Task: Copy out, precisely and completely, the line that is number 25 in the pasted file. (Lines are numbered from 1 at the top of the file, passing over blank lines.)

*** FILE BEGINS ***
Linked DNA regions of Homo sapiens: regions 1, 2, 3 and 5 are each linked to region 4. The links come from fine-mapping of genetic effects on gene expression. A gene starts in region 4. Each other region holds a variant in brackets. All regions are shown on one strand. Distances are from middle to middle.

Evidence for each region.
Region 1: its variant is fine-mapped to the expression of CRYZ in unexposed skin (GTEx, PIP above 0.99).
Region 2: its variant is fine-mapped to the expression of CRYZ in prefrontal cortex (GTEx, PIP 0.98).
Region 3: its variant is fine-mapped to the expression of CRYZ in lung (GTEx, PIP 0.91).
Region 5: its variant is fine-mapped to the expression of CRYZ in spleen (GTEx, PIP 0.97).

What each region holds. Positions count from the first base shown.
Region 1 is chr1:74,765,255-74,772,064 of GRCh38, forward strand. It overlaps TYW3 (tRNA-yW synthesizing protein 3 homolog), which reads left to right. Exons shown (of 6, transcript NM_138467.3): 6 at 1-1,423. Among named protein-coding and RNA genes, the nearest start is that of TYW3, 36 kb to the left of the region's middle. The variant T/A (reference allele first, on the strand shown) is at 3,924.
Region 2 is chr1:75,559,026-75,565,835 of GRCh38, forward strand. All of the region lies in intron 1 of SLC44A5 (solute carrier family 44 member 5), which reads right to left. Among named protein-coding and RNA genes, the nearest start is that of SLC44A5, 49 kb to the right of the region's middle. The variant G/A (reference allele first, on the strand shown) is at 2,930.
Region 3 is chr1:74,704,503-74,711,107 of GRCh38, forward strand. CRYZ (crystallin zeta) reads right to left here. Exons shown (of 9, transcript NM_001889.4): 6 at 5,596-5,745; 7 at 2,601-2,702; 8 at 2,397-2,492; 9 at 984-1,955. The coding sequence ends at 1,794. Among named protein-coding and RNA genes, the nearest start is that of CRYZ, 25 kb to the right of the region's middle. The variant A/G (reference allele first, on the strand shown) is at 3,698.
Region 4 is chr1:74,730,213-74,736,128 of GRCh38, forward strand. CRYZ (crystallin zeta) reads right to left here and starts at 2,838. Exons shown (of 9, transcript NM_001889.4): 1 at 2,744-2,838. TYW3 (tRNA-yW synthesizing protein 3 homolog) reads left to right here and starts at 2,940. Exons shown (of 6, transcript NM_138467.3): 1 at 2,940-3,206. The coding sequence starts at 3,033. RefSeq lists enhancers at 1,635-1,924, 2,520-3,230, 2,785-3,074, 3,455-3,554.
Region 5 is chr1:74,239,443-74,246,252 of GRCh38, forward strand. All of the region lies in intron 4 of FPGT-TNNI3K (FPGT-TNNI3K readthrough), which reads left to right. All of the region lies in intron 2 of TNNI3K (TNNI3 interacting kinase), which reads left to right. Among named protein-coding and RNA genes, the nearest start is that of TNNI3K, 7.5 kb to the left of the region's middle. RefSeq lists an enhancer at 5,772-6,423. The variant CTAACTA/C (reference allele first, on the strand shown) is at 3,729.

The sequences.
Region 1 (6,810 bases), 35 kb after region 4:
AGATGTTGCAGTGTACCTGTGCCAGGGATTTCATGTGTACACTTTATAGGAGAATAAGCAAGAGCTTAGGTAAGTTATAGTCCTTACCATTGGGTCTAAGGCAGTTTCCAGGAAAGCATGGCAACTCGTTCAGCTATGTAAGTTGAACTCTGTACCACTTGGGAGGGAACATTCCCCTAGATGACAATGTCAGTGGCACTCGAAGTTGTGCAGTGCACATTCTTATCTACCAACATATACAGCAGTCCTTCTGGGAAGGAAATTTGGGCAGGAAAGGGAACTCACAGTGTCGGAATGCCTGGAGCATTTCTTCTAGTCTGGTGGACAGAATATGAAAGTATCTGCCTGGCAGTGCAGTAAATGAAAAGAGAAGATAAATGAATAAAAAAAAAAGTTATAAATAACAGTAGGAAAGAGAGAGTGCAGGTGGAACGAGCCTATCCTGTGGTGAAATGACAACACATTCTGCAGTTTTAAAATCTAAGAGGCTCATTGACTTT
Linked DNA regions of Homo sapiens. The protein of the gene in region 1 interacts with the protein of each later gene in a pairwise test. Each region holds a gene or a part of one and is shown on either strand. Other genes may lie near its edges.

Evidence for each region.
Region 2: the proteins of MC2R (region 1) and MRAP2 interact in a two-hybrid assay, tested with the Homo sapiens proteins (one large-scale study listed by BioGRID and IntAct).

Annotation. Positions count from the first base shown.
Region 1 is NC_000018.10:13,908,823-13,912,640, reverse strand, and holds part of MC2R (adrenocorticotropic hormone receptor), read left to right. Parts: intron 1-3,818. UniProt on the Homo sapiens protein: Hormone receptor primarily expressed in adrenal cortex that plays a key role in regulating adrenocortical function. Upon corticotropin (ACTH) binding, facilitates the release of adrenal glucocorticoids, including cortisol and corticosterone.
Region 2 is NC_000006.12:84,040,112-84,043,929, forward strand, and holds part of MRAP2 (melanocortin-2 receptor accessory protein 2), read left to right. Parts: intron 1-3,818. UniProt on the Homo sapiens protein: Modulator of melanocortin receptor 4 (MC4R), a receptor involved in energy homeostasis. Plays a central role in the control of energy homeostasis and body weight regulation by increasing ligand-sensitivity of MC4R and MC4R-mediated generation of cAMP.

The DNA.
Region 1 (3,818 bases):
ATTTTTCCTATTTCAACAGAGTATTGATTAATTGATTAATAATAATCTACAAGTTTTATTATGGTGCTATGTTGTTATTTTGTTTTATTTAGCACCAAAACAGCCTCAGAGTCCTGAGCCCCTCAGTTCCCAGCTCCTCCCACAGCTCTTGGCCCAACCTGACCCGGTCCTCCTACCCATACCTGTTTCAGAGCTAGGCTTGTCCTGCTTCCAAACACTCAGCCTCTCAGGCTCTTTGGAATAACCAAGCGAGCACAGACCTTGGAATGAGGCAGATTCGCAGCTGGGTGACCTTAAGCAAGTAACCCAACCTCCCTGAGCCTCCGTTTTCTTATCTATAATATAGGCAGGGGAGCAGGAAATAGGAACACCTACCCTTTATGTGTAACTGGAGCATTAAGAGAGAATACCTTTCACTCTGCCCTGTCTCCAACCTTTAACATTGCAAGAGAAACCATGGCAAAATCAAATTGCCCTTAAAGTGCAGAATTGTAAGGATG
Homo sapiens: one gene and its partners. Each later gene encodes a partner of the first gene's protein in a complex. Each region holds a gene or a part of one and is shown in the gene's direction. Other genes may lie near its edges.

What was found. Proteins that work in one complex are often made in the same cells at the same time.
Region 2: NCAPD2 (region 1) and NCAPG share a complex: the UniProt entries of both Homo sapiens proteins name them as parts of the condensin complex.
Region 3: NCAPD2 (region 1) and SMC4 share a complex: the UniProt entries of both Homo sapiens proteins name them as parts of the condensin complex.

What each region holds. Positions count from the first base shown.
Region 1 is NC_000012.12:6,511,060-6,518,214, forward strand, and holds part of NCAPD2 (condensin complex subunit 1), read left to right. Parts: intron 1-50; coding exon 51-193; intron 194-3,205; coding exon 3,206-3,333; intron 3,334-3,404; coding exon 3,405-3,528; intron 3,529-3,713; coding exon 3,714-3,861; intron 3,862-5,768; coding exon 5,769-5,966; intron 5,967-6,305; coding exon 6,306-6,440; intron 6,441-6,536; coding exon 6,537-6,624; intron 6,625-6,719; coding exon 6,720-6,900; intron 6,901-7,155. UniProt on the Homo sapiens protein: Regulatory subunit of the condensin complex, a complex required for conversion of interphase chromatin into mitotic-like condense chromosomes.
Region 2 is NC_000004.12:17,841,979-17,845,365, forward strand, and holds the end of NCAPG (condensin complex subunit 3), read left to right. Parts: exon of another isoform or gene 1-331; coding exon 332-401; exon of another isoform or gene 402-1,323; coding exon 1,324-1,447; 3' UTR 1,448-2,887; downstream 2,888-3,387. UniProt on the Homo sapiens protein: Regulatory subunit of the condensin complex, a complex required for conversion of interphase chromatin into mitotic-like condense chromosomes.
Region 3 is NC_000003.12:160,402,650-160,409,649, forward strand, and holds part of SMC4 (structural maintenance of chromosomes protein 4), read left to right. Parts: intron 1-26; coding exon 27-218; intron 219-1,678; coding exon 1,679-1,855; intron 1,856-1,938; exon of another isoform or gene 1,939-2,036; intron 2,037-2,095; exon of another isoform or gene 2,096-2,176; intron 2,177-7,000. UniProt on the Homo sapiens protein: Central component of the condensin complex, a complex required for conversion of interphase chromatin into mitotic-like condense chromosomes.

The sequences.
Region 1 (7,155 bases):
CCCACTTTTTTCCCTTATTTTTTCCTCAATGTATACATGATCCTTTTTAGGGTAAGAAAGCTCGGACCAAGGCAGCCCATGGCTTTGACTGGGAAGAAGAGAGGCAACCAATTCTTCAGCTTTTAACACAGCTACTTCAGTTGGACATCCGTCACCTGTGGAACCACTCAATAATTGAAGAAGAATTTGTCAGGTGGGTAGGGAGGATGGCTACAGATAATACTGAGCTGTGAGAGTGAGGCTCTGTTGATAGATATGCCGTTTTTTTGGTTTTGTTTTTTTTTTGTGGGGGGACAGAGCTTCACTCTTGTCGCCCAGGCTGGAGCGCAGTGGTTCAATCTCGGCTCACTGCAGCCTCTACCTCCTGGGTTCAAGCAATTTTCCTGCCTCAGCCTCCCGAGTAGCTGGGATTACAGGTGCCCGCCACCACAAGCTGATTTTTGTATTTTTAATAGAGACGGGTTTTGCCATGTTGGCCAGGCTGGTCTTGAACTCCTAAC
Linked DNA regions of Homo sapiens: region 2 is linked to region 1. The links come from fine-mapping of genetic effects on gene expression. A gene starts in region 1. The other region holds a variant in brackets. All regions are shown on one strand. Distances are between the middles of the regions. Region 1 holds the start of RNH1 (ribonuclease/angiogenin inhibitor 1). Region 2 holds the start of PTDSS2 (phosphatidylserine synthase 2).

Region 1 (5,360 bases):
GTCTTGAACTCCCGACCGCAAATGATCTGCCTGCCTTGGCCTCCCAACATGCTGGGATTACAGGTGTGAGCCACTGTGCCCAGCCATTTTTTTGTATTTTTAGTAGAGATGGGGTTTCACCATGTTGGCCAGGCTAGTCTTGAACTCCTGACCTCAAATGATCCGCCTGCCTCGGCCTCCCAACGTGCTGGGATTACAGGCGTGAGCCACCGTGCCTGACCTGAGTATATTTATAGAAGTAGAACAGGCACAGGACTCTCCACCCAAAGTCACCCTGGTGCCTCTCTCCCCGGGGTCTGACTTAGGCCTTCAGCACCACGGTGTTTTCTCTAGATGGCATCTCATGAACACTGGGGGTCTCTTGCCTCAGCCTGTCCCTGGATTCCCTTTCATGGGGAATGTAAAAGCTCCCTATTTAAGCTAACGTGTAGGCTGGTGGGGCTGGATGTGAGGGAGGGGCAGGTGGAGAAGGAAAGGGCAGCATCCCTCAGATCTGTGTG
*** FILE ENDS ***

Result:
Homo sapiens: one gene and its partners. Each later gene encodes a partner of the first gene's protein in a complex. Each region holds a gene or a part of one and is shown in the gene's direction. Other genes may lie near its edges.